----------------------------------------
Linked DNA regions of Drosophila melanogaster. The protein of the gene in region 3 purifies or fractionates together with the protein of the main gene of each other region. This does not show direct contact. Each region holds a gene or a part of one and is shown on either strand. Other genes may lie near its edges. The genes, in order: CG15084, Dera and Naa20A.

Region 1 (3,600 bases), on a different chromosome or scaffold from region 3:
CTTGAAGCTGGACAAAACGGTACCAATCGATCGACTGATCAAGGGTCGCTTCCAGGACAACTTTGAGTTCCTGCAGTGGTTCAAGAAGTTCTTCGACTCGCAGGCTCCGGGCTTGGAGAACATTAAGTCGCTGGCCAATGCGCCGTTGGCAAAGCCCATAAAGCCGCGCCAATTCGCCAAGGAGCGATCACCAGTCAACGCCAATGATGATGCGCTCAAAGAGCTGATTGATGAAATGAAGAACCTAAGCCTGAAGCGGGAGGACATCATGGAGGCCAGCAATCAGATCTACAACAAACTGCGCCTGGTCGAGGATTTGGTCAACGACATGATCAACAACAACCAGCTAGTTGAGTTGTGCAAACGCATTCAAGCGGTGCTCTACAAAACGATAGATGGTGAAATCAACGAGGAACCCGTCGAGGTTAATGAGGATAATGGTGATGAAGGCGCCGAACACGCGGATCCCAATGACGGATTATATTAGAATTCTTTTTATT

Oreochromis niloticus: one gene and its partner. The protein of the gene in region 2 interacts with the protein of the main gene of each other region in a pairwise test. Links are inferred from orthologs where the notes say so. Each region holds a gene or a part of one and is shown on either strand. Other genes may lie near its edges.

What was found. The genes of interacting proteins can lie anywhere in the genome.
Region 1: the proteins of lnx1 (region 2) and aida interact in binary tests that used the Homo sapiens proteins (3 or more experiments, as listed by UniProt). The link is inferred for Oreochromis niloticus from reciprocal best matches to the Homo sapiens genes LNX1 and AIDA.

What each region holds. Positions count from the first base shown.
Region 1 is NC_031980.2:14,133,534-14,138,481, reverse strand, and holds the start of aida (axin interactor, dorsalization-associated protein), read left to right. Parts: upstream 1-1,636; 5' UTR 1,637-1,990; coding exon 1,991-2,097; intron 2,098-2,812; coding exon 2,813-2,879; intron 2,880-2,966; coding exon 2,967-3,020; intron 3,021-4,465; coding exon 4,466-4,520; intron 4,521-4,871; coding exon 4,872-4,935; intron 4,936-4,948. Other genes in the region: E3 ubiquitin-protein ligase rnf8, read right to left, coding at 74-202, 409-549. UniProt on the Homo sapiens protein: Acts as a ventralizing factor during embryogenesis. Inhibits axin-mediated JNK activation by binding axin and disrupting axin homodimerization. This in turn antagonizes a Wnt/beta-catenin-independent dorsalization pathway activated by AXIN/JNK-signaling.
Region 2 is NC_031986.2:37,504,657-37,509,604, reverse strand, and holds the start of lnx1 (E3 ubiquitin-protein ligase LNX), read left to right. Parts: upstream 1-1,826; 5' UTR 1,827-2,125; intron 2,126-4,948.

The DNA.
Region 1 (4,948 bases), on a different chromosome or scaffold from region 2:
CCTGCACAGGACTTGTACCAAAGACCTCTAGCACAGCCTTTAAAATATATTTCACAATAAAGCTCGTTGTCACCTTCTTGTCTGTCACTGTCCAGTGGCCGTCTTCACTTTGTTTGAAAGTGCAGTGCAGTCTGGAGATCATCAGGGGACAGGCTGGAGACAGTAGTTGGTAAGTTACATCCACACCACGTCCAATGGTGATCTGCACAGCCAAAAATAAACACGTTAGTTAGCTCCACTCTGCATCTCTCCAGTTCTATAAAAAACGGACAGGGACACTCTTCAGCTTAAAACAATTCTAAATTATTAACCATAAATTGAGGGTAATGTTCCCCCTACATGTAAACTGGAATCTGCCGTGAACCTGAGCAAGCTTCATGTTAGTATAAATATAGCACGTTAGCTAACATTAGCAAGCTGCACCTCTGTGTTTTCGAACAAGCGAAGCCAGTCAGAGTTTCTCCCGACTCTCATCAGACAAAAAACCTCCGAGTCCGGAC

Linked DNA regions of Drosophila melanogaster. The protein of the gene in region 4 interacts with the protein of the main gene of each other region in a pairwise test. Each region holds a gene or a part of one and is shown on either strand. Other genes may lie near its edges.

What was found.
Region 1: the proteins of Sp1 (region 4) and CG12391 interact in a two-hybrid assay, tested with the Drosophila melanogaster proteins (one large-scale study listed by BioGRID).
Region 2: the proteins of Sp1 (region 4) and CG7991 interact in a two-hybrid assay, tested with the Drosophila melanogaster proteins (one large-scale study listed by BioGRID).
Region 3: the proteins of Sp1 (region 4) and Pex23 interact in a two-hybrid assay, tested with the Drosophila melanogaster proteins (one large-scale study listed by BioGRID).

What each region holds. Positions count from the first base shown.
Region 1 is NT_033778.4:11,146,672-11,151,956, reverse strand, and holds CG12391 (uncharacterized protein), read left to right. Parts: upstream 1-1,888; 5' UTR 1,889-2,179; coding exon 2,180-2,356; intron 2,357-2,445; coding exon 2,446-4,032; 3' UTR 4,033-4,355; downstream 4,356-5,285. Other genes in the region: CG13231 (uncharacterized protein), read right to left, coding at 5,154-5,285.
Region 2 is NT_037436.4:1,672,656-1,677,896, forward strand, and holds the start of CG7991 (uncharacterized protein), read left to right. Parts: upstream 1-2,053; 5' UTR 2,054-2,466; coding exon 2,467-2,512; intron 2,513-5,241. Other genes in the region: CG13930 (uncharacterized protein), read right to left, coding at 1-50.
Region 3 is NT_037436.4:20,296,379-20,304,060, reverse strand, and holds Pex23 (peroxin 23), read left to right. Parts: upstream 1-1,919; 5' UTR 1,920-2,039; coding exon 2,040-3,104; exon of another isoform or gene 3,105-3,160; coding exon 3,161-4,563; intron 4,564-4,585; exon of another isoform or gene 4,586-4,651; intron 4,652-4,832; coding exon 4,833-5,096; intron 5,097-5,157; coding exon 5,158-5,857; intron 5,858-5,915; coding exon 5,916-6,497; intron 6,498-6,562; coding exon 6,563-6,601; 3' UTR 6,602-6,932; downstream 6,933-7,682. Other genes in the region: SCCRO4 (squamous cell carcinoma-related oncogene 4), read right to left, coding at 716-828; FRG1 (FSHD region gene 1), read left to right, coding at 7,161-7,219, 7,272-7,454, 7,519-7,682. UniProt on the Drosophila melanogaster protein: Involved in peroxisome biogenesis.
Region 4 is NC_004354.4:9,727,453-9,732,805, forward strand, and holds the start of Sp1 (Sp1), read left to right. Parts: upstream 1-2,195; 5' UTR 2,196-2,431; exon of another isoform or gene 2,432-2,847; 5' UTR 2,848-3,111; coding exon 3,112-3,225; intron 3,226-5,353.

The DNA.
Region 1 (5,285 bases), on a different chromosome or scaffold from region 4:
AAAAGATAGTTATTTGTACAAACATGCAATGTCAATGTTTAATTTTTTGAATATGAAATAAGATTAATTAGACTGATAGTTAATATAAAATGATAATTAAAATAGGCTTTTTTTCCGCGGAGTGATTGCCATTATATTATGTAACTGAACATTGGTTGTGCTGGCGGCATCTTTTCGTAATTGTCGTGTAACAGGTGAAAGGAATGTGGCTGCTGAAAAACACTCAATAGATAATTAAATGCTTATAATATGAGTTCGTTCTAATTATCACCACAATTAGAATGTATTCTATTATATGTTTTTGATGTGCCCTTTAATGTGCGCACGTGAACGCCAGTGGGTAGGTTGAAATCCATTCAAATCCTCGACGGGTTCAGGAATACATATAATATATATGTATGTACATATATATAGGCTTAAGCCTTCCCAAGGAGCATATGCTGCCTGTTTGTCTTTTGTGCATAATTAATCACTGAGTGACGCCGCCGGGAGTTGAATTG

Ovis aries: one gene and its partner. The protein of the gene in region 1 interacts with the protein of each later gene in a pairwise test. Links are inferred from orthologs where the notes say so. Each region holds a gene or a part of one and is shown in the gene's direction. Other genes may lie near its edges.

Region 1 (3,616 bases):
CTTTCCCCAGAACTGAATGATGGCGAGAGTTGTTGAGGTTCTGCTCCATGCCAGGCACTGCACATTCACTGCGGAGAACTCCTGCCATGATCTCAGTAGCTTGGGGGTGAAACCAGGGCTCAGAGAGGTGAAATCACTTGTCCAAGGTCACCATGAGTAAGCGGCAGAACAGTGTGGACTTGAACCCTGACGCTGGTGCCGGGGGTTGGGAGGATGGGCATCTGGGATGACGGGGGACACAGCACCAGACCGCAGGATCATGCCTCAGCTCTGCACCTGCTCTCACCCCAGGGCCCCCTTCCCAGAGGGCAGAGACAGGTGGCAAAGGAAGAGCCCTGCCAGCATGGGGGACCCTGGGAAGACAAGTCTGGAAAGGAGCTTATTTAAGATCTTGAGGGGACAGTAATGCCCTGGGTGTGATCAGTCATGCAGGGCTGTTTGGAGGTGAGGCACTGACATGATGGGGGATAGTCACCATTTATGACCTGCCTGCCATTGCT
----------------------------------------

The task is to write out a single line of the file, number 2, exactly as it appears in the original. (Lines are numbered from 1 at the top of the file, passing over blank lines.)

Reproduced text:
Region 1 (3,600 bases), on a different chromosome or scaffold from region 3: